Friday, 20 December 2013

Simply having an indifferent (Colombian) Christmas time

This time of year is of course very family orientated, especially for those from a Christian background. So the fact that we decided, yet again, to leave our clan with the Christmas period within earshot, has left many here in our second home wondering why. And it hasn't just been the Colombians who have asked us this, but even fellow expats: 'Why didn't you wait until after the 'holiday season' to return?'
Some of Bogotá's Christmas lighting -- credit where credit is due
Some of Bogotá's Christmas lights are pretty impressive

It's not that we're anti-Christmas, far from it. Indeed back home we really do enjoy the festive period and we always have. Even when we've had to work through some of it, as was the case in our most recent ones spent in Ireland, we've generally liked the whole atmosphere it generates.

Yet this is perhaps the crux of the matter; Christmas for us is about home and everything that goes with it. Not being in the place where we spent 23 uninterrupted years merrily munching through turkey and ham dinners every December 25th (plus the very satisfying second, third and even fourth servings in the subsequent days) means we have a slight indifference towards it now that we're not there. Here in Bogotá it just doesn't feel the same as we gear up for our third consecutive 'holiday season' (we like to be politically correct every now and again) outside of the homeland.

In one sense it's a case of 'out of sight, out of mind'. That is, while Colombia does obviously 'do Christmas', it's not the Western, winter version we know and love. (Okay credit is forthcoming for trying to replicate the winter scenes. Some of the lighting displays are impressive enough and accompanied with the odd relatively chilly night in Bogotá it can at times seem 'semi-Christmassy', but in the end we just don't buy it. For starters, the daytime temperatures are just too mild.)

A large part of the Christmas ambiance we like are the tried and trusted, cheesy as some may be, tunes; Fairytale of New York being one of our favourites (and we hasten to add it's far from cheesy).* Yes, Colombia has its Yuletide melodies, but again, as we haven't grown up with them, they just don't resonate; although this little radio advertisement for Café Aguila Roja, http://www.youtube.com/watch?v=egtQozVh50A, akin, perhaps, to the Irish clothing retailer Penneys' “whole lot of things for Christmas” is beginning to grow on us (pickings are slim).** This year, we state without shame, we've found ourselves listening on line to Ireland's Christmas FM just to get us 'in the mood' – we even got ourselves a 'shout out' on it from across the waves.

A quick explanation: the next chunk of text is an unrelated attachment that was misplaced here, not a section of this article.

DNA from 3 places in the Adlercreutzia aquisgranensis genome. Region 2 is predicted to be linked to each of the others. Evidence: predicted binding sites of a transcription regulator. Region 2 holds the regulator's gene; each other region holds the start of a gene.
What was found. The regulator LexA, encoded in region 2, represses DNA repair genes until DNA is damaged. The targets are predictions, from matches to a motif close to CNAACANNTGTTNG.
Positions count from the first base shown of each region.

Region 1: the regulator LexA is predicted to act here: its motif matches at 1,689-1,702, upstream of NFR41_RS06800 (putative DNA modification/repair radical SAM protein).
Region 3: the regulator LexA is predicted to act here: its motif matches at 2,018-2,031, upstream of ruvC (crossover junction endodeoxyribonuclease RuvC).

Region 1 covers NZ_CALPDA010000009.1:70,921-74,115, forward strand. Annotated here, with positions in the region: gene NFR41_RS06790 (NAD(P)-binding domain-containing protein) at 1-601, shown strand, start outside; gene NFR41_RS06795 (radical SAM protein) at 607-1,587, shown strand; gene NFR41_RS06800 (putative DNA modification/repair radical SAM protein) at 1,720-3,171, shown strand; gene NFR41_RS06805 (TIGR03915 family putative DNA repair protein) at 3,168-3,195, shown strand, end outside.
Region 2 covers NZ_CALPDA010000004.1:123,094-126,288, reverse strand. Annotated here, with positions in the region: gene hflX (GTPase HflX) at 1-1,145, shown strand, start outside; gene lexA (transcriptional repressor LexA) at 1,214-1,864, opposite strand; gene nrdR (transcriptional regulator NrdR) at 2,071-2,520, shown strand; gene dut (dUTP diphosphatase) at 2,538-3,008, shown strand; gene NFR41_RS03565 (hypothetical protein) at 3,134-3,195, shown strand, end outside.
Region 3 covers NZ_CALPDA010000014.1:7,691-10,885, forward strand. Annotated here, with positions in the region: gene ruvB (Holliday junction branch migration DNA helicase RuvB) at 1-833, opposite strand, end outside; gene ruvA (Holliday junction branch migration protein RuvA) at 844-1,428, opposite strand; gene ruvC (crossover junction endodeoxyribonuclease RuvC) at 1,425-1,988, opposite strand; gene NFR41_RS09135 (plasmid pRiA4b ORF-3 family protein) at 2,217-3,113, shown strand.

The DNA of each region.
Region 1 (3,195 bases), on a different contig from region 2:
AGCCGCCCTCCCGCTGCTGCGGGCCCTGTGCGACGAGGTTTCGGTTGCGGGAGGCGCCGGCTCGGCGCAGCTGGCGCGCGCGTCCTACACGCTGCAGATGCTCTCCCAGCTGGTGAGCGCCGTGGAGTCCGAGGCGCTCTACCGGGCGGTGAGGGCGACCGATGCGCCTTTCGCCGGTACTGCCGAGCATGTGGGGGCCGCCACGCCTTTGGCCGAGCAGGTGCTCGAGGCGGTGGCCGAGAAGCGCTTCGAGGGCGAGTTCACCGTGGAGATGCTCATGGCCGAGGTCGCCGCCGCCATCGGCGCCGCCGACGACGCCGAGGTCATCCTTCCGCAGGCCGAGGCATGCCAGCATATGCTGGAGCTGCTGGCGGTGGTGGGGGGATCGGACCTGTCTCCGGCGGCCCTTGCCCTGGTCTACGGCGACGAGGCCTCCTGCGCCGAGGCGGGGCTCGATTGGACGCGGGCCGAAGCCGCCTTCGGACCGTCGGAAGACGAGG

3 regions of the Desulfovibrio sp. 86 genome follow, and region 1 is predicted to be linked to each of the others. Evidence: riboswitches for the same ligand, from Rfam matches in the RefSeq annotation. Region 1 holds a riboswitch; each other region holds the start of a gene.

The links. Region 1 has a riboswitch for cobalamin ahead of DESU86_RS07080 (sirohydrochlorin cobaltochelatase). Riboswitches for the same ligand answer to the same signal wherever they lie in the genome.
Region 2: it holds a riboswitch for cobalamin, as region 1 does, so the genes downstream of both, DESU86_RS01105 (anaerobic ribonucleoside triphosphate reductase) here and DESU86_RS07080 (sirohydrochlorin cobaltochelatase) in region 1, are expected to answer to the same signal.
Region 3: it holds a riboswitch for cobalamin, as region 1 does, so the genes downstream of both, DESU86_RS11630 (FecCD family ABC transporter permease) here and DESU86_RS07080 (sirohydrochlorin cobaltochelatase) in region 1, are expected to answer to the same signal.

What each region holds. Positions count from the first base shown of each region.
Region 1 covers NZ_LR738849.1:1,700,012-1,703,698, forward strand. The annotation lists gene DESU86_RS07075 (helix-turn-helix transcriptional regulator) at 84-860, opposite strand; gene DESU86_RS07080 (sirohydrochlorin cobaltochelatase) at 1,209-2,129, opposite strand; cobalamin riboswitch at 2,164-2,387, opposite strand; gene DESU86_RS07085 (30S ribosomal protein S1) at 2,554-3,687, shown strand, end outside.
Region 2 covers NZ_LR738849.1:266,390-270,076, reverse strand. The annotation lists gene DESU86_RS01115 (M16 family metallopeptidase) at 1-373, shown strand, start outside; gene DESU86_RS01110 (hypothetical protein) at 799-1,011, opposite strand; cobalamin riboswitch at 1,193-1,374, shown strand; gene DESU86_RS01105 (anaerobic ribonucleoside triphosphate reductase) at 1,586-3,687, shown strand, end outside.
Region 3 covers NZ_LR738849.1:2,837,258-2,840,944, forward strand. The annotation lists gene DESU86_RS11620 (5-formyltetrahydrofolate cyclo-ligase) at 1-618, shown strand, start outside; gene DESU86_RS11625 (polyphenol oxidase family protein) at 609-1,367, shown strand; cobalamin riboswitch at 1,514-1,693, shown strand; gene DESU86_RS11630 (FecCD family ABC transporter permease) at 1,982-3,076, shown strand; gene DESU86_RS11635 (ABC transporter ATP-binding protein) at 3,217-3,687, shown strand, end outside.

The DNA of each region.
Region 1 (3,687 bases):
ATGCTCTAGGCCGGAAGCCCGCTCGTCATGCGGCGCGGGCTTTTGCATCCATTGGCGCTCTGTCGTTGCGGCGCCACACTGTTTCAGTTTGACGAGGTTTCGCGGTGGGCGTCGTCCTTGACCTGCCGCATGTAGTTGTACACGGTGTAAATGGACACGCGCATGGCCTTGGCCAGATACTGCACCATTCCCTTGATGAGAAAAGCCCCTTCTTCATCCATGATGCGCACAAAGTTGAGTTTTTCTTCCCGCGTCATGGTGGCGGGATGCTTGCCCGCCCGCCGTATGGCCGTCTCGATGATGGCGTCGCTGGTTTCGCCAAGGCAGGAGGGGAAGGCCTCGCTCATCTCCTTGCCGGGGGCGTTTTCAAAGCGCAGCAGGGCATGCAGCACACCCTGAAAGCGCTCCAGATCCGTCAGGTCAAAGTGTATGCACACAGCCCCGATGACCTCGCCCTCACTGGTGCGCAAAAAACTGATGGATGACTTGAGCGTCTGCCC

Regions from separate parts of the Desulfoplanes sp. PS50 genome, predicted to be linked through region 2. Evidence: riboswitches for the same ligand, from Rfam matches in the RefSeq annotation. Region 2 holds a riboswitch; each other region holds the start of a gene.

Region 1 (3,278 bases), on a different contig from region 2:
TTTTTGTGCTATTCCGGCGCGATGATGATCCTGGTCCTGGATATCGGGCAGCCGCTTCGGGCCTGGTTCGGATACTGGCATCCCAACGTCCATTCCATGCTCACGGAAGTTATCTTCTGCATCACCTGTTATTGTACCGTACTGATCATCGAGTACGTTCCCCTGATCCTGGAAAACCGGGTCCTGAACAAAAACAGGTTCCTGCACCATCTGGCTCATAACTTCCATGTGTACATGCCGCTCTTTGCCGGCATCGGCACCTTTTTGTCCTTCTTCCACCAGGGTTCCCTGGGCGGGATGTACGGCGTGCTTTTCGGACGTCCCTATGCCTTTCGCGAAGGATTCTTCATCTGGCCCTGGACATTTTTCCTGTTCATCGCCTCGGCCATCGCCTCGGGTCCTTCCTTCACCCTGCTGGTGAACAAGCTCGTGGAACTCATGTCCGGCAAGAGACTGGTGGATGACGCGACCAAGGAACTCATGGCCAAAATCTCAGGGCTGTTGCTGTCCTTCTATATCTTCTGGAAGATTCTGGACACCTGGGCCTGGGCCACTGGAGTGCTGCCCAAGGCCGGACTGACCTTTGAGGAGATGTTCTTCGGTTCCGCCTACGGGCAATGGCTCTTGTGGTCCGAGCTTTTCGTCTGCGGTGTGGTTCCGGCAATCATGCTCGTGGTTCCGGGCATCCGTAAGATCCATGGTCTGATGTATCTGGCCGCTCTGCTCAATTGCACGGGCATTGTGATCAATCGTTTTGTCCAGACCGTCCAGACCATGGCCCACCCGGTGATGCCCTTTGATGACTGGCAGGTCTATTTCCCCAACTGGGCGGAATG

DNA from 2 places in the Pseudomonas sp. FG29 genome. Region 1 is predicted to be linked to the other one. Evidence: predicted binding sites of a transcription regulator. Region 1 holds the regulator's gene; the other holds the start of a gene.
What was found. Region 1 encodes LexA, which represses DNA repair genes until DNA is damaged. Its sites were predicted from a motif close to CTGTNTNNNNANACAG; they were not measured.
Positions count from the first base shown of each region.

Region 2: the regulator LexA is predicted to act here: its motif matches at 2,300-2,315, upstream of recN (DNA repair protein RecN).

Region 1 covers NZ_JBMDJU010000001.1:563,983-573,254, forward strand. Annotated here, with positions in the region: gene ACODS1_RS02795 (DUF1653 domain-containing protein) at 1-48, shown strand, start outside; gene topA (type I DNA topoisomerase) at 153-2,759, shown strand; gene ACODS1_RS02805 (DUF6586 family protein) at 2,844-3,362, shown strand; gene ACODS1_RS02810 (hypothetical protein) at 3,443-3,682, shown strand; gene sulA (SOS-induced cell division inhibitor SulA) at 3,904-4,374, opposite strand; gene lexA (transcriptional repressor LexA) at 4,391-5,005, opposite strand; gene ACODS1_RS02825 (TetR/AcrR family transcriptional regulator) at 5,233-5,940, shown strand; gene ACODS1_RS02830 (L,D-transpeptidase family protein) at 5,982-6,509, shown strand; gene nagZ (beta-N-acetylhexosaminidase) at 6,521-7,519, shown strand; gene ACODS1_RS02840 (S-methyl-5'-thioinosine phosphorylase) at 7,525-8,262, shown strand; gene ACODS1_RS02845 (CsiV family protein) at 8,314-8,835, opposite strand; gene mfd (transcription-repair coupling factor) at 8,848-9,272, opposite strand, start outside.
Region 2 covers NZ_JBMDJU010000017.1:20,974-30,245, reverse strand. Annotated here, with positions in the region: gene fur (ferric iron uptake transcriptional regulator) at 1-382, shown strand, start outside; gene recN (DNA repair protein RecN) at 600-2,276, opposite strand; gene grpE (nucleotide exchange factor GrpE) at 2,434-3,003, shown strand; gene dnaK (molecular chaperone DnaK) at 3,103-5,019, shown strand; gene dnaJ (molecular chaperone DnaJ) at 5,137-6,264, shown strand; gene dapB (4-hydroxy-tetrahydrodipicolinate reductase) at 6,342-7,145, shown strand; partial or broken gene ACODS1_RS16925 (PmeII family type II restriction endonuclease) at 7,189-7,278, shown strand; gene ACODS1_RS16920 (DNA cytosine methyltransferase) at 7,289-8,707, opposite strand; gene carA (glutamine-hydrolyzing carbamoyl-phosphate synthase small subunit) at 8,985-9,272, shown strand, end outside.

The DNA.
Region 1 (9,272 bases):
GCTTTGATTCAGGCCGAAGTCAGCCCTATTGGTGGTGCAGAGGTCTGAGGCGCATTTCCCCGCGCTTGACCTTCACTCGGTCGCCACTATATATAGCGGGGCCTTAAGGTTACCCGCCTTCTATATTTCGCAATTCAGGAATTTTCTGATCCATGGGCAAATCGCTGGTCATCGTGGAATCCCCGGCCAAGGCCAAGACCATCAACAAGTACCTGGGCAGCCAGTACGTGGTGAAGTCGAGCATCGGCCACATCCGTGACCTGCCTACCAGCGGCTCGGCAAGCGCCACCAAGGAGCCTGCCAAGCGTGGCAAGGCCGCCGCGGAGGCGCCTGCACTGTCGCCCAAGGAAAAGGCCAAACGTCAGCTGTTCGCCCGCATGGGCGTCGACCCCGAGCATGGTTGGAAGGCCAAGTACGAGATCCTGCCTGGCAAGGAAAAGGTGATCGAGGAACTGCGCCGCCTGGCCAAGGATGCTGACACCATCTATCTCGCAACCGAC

So with all this, let's call it 'mild yearning' for a traditional home Christmas in mind, why exactly didn't we stay? Well we left just before the season got into full swing, so that helped. Plus, we had to balance any desire to remain with the fact that we had already spent longer in Ireland this year than we had envisaged, especially so when there were, and are, very few decent job opportunities around. We figured the money we'd spend during an Irish Christmas would easily pay, with a bit to spare, for flights back to Colombia, or anywhere for that matter.
Last year's remake of Bethlehem proved a hit with Bogotanos; we got in for free, honestly
Never mind a live crib, how about a live Bethlehem, Bogotá style?

Also, there is the case that we're perhaps being overly nostalgic, looking back on past Christmases a tad too fondly compared to what the reality was. For sure it's better to have happy memories than sad ones. More significantly though, some of those things that signalled Christmas to us have now gone and can't be replaced. This year we said goodbye to an uncle and good friend, somebody who was as much part of our festive memories as those aforementioned turkey and ham dinners, the songs or, in our earliest years, Santa Claus.

Thus, as we all know, things are constantly changing, evolving – sometimes for better, sometimes for worse. With time we might come to embrace a Colombian Christmas. Or maybe we've just 'moved on' from getting too engrossed in it, no matter where we are.

One positive thing about being indifferent is that we don't have to face those January blues; there's no big low if you don't have the high. Steady as she goes and all that.

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*Any excuse for a blast of Fairytale of New York: http://www.youtube.com/watch?v=j9jbdgZidu8.

**Not exactly the Penneys ad version we're looking for but it gives an idea: http://www.youtube.com/watch?v=HP9hgpj0za4.

Finally, and regardless of your thoughts of the shenanigans at this time of year, we'd like to wish everybody a happy and peaceful Christmas/Holiday Season!

2 comments:

  1. Great post! We are running a Christmas photo challenge at the moment by which we hope to gather photos and descriptions of Christmas traditions from all around the world. If you'd like to participate, write a couple of sentences about Christmas in your country, send us a photo to represent it and we will publish the best entries on our blog with a link to your site. Sounds good? :) Here you will find more details: http://hitchhikershandbook.com/2013/12/21/christmas-traditions-around-the-world-photo-challenge/
    Merry Christmas and a happy New Year! :)

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